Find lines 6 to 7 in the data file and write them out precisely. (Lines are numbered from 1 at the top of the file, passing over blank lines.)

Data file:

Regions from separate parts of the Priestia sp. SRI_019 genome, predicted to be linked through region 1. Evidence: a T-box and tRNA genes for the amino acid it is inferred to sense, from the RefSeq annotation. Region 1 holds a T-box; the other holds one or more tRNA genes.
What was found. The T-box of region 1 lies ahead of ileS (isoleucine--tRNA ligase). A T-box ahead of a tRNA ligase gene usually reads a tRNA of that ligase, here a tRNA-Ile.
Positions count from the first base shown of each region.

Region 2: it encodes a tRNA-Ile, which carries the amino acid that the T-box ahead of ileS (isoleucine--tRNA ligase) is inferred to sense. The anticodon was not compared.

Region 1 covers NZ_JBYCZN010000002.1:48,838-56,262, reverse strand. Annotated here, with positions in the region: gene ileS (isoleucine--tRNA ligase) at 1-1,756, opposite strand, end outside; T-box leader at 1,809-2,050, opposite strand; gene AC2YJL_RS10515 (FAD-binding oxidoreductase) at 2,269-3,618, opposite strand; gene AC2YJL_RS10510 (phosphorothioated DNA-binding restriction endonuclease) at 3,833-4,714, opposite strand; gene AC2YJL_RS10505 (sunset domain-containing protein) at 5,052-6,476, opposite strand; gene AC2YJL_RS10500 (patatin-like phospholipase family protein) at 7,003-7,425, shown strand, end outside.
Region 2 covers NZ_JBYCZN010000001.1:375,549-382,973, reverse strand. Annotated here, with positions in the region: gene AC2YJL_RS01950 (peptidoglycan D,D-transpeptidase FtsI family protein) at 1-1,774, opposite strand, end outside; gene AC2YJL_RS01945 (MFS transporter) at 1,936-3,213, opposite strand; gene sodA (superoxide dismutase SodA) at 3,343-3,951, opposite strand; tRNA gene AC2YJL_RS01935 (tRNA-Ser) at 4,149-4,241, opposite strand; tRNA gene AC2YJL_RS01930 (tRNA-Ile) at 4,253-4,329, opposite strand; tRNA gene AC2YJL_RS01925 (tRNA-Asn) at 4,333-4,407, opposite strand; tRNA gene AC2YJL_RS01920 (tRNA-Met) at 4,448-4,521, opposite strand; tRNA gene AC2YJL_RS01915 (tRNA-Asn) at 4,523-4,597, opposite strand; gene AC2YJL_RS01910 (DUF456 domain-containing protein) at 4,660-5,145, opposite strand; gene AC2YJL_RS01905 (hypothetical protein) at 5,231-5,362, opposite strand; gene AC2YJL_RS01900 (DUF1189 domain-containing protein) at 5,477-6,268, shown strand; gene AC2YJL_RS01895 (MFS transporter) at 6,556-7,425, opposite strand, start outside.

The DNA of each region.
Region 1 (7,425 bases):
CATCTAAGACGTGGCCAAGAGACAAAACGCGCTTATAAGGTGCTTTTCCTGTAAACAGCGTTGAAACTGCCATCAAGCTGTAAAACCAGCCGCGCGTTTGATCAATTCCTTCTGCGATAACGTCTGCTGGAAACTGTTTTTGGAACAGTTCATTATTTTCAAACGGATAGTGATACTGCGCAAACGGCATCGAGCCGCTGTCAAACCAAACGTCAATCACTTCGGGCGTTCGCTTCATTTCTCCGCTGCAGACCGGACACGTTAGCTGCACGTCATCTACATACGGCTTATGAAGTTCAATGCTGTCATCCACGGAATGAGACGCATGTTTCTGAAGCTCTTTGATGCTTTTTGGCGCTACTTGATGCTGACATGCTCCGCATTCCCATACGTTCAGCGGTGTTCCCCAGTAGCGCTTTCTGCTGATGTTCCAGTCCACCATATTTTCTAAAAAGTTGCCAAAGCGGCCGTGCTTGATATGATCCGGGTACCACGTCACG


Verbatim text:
Region 2 covers NZ_JBYCZN010000001.1:375,549-382,973, reverse strand. Annotated here, with positions in the region: gene AC2YJL_RS01950 (peptidoglycan D,D-transpeptidase FtsI family protein) at 1-1,774, opposite strand, end outside; gene AC2YJL_RS01945 (MFS transporter) at 1,936-3,213, opposite strand; gene sodA (superoxide dismutase SodA) at 3,343-3,951, opposite strand; tRNA gene AC2YJL_RS01935 (tRNA-Ser) at 4,149-4,241, opposite strand; tRNA gene AC2YJL_RS01930 (tRNA-Ile) at 4,253-4,329, opposite strand; tRNA gene AC2YJL_RS01925 (tRNA-Asn) at 4,333-4,407, opposite strand; tRNA gene AC2YJL_RS01920 (tRNA-Met) at 4,448-4,521, opposite strand; tRNA gene AC2YJL_RS01915 (tRNA-Asn) at 4,523-4,597, opposite strand; gene AC2YJL_RS01910 (DUF456 domain-containing protein) at 4,660-5,145, opposite strand; gene AC2YJL_RS01905 (hypothetical protein) at 5,231-5,362, opposite strand; gene AC2YJL_RS01900 (DUF1189 domain-containing protein) at 5,477-6,268, shown strand; gene AC2YJL_RS01895 (MFS transporter) at 6,556-7,425, opposite strand, start outside.

The DNA of each region.